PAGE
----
“And Without Controversy …”

“… great is the mystery of godliness; He who was manifested in the flesh, justified in the spirit, seen of angels, preached among the nations, believed on in the world, received up in glory” (1 Tim. 3:16).

“And without controversy, great is the mystery of godliness …” The word “and” links together what is about to follow with that which has preceded it: the church is the pillar and ground of the truth. Appearing here in Paul’s letter to Timothy is the word “mystery.” This word occurs often in Paul’s letters, perhaps most frequently in his epistles to Ephesus and Colossae (Eph. 3:3, 4, 9; 5:32; Col., 1:26; et al). The word “takes a cue” from the “mysteries” of the heathen world which religions had their mysteries which only their initiated ones were entitled to know: The religion of Christ also has its mysteries — to which Paul herein refers. Our use of the word differs from its meaning in Paul’s day. Now it alludes to something incomprehensible, then it referred to something which was once concealed but had been revealed. Paul speaks of the mystery of the union of husband and wife and the mystery of lawlessness (Eph. 5:32; 2 Thess. 2:7). In the verse of our text Paul wrote of the “mystery of godliness” and because he has joined verse sixteen with verse fifteen we understand his reference by this “mystery of godliness” is somehow connected to the existence and foundation of the church. “He who was manifested in the flesh” has obvious reference to Christ’s advent upon earth, taking upon Himself a physical body which God prepared for Him (Heb. 10:5). John, in his gospel, spoke first of the eternal nature of Jesus when he said: “In the beginning was the Word and the Word was with God and the Word was God;” then he wrote of the earthly sojourn of Christ: “And the Word became flesh and dwelt among us” (Jn. 1:1; 14). In Philippians Paul wrote that Christ was “made in the likeness of man” (Phil. 2:7). To His advent to earth the Hebrews writer refers when He spoke “in the days of his flesh” (Heb. 5:7).

“Justified in the spirit.” Translators differ as to whether “spirit” in this text is a reference to the Holy Spirit or Jesus’ spirit. The KJV views this a reference to the “Holy Spirit” translating the phrase “justified in the Spirit.” The ASV regards this a reference to Christ’s spirit, thus that version reads: “justified the in spirit.” Likely it is the Holy Spirit of which Paul writes. Christ was justified, vindicated (not justified in that He was forgiven of wrong doing for He “did no sin;” rather was vindicated in that His claims were established, 1 Pet. 1:22). The Holy Spirit bore witness of His Sonship when He was baptized. The Holy Spirit bore witness to His claims of deity through the miracles He wrought. But, it is equally possible that Christ being justified in the spirit is a reference to His resurrection.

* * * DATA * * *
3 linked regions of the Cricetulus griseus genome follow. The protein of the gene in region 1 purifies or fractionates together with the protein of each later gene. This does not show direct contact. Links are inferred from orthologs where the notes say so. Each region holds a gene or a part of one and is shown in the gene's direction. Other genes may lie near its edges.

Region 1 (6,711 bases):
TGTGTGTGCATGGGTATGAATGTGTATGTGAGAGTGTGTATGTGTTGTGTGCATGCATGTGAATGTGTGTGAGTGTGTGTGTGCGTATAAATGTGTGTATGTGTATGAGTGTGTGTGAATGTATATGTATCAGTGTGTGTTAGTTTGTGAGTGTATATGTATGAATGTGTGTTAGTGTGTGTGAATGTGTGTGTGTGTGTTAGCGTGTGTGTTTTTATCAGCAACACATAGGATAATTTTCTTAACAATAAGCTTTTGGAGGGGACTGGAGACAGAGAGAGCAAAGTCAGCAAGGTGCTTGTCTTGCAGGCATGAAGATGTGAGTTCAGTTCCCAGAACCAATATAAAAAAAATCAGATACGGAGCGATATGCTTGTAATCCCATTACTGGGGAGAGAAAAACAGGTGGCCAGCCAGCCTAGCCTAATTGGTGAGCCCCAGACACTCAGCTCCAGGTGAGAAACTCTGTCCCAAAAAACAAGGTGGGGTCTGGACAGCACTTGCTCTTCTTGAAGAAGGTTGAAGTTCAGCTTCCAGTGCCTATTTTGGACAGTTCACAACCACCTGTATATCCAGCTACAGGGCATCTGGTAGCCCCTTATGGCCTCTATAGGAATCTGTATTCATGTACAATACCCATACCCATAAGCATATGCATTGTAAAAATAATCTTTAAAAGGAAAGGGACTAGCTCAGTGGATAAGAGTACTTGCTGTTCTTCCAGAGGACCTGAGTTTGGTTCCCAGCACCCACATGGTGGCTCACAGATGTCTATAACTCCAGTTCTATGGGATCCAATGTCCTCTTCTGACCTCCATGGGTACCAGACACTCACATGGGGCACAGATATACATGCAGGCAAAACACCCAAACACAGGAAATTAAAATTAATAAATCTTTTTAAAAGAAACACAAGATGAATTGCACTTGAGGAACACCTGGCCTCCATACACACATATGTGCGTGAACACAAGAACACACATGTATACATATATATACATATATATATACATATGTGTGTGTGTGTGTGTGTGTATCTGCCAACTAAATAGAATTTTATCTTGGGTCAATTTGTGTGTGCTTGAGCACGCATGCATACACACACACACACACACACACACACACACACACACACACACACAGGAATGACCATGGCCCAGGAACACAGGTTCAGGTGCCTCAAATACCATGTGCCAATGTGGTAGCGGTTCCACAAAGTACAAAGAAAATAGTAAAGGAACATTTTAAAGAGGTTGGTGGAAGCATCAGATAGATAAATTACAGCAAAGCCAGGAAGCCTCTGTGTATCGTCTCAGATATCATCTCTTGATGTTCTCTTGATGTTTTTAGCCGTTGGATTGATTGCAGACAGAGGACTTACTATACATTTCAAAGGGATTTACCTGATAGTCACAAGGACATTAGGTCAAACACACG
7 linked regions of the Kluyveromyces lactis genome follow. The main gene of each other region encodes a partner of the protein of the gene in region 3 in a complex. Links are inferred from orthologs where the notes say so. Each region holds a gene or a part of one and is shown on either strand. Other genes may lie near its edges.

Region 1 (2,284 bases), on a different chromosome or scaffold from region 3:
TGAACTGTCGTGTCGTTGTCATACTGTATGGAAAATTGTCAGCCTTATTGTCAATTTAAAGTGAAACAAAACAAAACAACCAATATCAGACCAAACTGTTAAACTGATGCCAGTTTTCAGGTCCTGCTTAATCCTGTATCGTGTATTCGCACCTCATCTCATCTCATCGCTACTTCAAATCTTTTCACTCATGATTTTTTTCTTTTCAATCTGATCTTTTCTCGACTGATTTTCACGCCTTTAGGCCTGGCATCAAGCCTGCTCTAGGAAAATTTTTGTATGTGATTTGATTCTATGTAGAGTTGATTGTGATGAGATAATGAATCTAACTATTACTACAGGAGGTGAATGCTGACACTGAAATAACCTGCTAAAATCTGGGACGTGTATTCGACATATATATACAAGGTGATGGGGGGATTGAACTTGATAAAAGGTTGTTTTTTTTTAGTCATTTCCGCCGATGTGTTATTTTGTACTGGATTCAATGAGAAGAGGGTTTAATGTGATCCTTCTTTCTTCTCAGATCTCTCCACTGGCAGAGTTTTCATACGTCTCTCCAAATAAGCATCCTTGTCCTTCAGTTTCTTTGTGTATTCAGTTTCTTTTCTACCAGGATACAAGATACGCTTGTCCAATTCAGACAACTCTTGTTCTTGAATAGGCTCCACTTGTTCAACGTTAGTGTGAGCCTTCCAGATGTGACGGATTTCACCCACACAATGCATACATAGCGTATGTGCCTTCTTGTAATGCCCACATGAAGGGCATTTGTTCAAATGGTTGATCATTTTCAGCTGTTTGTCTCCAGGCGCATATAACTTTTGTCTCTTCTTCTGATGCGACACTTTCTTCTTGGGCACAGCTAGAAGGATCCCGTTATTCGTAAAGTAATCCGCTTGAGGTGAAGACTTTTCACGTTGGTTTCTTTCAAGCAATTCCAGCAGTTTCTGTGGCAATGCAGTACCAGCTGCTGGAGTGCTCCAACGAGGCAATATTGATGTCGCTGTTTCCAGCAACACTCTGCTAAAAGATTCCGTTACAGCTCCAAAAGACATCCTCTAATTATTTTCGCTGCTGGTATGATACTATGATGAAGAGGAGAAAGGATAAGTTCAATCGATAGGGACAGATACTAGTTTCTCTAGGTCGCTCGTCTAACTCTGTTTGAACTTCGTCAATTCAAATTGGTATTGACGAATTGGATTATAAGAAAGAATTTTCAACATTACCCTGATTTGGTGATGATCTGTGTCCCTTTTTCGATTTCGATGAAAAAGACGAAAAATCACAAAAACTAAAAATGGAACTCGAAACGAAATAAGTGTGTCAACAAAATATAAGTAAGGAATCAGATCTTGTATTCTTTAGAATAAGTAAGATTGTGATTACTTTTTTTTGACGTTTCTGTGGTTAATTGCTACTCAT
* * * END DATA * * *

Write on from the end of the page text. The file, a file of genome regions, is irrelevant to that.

“Seen of angels.” Angelic beings were constant attendants to Jesus while He was here on earth. They announced He would be born to Mary; sang when He was born, strengthened Him when He was tempted; comforted Him in His agony in the garden, witnessed His resurrection and were present when He ascended on high (Lk. 1:26-28; 2:9f; Mt. 4:11; Lk. 22:43; 24:4ff; Acts 1:10)!

“Preached among the nations.” The mystery of Christ was intended to be preached to all men and it was (Mt. 28:18; Col. 1:23)! Gentiles who had formerly been separate from Him were no longer strangers and foreigners when they obeyed His word (Eph. 2:19). And, not only was He preached among the nations, but that message was successful for He was “believed on in the world.”

“Received up into glory.” He had humbled Himself that He might be the means by which man could be reconciled to God (2 Cor. 5:21; Phil. 2:5-11)! What joy was His as His work of sacrifice was done and He ascended back to His Father with whom He had been before the world was! The seer of Revelation recorded the words of the heavenly hosts who sang, “Worthy is the Lamb that hath been slain to receive the riches, and wisdom, and might, and honor, and glory and blessing” (Rev. 5:12). He now sits at the right hand of God on high; henceforth expecting till all His enemies are put under His feet!

Jim McDonald

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